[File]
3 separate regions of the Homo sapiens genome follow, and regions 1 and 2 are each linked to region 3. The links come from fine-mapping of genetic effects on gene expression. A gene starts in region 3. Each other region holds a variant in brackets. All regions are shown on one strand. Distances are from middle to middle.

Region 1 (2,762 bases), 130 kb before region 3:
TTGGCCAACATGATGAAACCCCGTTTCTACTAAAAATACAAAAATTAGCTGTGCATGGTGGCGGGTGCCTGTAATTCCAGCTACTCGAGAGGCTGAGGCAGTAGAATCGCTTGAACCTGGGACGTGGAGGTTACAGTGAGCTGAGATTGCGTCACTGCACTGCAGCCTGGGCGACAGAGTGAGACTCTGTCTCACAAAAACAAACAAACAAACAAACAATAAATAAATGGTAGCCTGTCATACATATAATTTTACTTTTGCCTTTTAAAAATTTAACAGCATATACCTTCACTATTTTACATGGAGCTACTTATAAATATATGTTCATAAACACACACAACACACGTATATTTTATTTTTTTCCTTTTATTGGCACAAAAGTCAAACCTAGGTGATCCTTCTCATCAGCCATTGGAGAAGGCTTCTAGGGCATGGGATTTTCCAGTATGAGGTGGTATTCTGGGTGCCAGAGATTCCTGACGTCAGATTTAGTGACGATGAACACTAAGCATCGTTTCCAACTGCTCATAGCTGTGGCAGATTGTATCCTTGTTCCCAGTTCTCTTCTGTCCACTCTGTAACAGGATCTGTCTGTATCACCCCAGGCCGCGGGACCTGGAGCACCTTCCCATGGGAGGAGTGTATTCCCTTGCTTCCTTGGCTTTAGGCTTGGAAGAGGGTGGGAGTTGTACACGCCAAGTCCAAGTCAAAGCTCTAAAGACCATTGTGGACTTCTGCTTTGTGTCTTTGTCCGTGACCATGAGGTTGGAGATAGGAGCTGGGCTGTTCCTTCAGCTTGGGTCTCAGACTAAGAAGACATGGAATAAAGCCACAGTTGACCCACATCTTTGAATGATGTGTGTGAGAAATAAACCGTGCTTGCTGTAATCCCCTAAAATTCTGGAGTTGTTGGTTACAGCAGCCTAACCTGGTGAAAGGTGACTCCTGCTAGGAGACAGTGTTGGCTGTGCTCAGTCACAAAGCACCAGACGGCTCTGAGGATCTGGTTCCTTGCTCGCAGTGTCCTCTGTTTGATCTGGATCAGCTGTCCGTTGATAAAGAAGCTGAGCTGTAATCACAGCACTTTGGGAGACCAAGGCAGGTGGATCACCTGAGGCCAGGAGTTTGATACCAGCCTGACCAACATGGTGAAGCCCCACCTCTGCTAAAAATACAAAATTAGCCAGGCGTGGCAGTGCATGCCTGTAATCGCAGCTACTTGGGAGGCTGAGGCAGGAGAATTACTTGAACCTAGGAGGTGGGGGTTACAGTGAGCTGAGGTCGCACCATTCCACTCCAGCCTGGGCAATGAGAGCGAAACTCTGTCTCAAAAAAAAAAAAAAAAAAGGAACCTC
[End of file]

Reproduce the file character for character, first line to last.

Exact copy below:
3 separate regions of the Homo sapiens genome follow, and regions 1 and 2 are each linked to region 3. The links come from fine-mapping of genetic effects on gene expression. A gene starts in region 3. Each other region holds a variant in brackets. All regions are shown on one strand. Distances are from middle to middle.

Region 1 (2,762 bases), 130 kb before region 3:
TTGGCCAACATGATGAAACCCCGTTTCTACTAAAAATACAAAAATTAGCTGTGCATGGTGGCGGGTGCCTGTAATTCCAGCTACTCGAGAGGCTGAGGCAGTAGAATCGCTTGAACCTGGGACGTGGAGGTTACAGTGAGCTGAGATTGCGTCACTGCACTGCAGCCTGGGCGACAGAGTGAGACTCTGTCTCACAAAAACAAACAAACAAACAAACAATAAATAAATGGTAGCCTGTCATACATATAATTTTACTTTTGCCTTTTAAAAATTTAACAGCATATACCTTCACTATTTTACATGGAGCTACTTATAAATATATGTTCATAAACACACACAACACACGTATATTTTATTTTTTTCCTTTTATTGGCACAAAAGTCAAACCTAGGTGATCCTTCTCATCAGCCATTGGAGAAGGCTTCTAGGGCATGGGATTTTCCAGTATGAGGTGGTATTCTGGGTGCCAGAGATTCCTGACGTCAGATTTAGTGACGATGAACACTAAGCATCGTTTCCAACTGCTCATAGCTGTGGCAGATTGTATCCTTGTTCCCAGTTCTCTTCTGTCCACTCTGTAACAGGATCTGTCTGTATCACCCCAGGCCGCGGGACCTGGAGCACCTTCCCATGGGAGGAGTGTATTCCCTTGCTTCCTTGGCTTTAGGCTTGGAAGAGGGTGGGAGTTGTACACGCCAAGTCCAAGTCAAAGCTCTAAAGACCATTGTGGACTTCTGCTTTGTGTCTTTGTCCGTGACCATGAGGTTGGAGATAGGAGCTGGGCTGTTCCTTCAGCTTGGGTCTCAGACTAAGAAGACATGGAATAAAGCCACAGTTGACCCACATCTTTGAATGATGTGTGTGAGAAATAAACCGTGCTTGCTGTAATCCCCTAAAATTCTGGAGTTGTTGGTTACAGCAGCCTAACCTGGTGAAAGGTGACTCCTGCTAGGAGACAGTGTTGGCTGTGCTCAGTCACAAAGCACCAGACGGCTCTGAGGATCTGGTTCCTTGCTCGCAGTGTCCTCTGTTTGATCTGGATCAGCTGTCCGTTGATAAAGAAGCTGAGCTGTAATCACAGCACTTTGGGAGACCAAGGCAGGTGGATCACCTGAGGCCAGGAGTTTGATACCAGCCTGACCAACATGGTGAAGCCCCACCTCTGCTAAAAATACAAAATTAGCCAGGCGTGGCAGTGCATGCCTGTAATCGCAGCTACTTGGGAGGCTGAGGCAGGAGAATTACTTGAACCTAGGAGGTGGGGGTTACAGTGAGCTGAGGTCGCACCATTCCACTCCAGCCTGGGCAATGAGAGCGAAACTCTGTCTCAAAAAAAAAAAAAAAAAAGGAACCTC